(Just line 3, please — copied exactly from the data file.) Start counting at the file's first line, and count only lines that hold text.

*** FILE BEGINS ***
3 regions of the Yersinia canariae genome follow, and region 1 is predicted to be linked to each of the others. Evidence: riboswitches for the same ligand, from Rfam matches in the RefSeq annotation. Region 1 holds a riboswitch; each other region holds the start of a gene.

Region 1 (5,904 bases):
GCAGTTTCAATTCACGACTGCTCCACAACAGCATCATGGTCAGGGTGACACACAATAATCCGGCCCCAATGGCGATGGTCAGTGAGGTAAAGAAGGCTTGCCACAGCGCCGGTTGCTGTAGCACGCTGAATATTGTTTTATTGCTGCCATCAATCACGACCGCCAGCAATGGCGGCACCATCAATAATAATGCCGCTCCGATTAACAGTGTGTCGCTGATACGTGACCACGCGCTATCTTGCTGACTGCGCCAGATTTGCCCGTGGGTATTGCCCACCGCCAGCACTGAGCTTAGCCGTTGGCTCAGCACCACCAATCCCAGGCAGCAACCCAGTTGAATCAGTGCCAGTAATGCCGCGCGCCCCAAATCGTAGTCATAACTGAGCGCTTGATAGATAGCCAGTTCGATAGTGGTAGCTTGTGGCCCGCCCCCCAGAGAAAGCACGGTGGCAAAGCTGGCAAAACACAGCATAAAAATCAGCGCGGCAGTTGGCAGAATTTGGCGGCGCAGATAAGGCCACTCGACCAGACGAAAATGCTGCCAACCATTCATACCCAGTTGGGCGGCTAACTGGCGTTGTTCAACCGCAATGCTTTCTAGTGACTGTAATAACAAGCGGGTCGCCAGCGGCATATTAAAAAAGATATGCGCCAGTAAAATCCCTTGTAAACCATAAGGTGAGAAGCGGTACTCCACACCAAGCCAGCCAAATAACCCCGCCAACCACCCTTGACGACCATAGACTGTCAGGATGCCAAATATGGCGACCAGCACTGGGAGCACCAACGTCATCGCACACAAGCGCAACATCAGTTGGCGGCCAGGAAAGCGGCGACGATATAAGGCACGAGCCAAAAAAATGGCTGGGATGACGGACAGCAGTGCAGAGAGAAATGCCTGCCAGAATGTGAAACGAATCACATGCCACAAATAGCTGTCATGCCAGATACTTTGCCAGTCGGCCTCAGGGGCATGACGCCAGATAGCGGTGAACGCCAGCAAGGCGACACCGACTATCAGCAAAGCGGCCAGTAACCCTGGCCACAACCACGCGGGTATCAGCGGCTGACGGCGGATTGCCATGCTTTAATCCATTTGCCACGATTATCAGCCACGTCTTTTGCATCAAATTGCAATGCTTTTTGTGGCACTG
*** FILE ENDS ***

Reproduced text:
GCAGTTTCAATTCACGACTGCTCCACAACAGCATCATGGTCAGGGTGACACACAATAATCCGGCCCCAATGGCGATGGTCAGTGAGGTAAAGAAGGCTTGCCACAGCGCCGGTTGCTGTAGCACGCTGAATATTGTTTTATTGCTGCCATCAATCACGACCGCCAGCAATGGCGGCACCATCAATAATAATGCCGCTCCGATTAACAGTGTGTCGCTGATACGTGACCACGCGCTATCTTGCTGACTGCGCCAGATTTGCCCGTGGGTATTGCCCACCGCCAGCACTGAGCTTAGCCGTTGGCTCAGCACCACCAATCCCAGGCAGCAACCCAGTTGAATCAGTGCCAGTAATGCCGCGCGCCCCAAATCGTAGTCATAACTGAGCGCTTGATAGATAGCCAGTTCGATAGTGGTAGCTTGTGGCCCGCCCCCCAGAGAAAGCACGGTGGCAAAGCTGGCAAAACACAGCATAAAAATCAGCGCGGCAGTTGGCAGAATTTGGCGGCGCAGATAAGGCCACTCGACCAGACGAAAATGCTGCCAACCATTCATACCCAGTTGGGCGGCTAACTGGCGTTGTTCAACCGCAATGCTTTCTAGTGACTGTAATAACAAGCGGGTCGCCAGCGGCATATTAAAAAAGATATGCGCCAGTAAAATCCCTTGTAAACCATAAGGTGAGAAGCGGTACTCCACACCAAGCCAGCCAAATAACCCCGCCAACCACCCTTGACGACCATAGACTGTCAGGATGCCAAATATGGCGACCAGCACTGGGAGCACCAACGTCATCGCACACAAGCGCAACATCAGTTGGCGGCCAGGAAAGCGGCGACGATATAAGGCACGAGCCAAAAAAATGGCTGGGATGACGGACAGCAGTGCAGAGAGAAATGCCTGCCAGAATGTGAAACGAATCACATGCCACAAATAGCTGTCATGCCAGATACTTTGCCAGTCGGCCTCAGGGGCATGACGCCAGATAGCGGTGAACGCCAGCAAGGCGACACCGACTATCAGCAAAGCGGCCAGTAACCCTGGCCACAACCACGCGGGTATCAGCGGCTGACGGCGGATTGCCATGCTTTAATCCATTTGCCACGATTATCAGCCACGTCTTTTGCATCAAATTGCAATGCTTTTTGTGGCACTG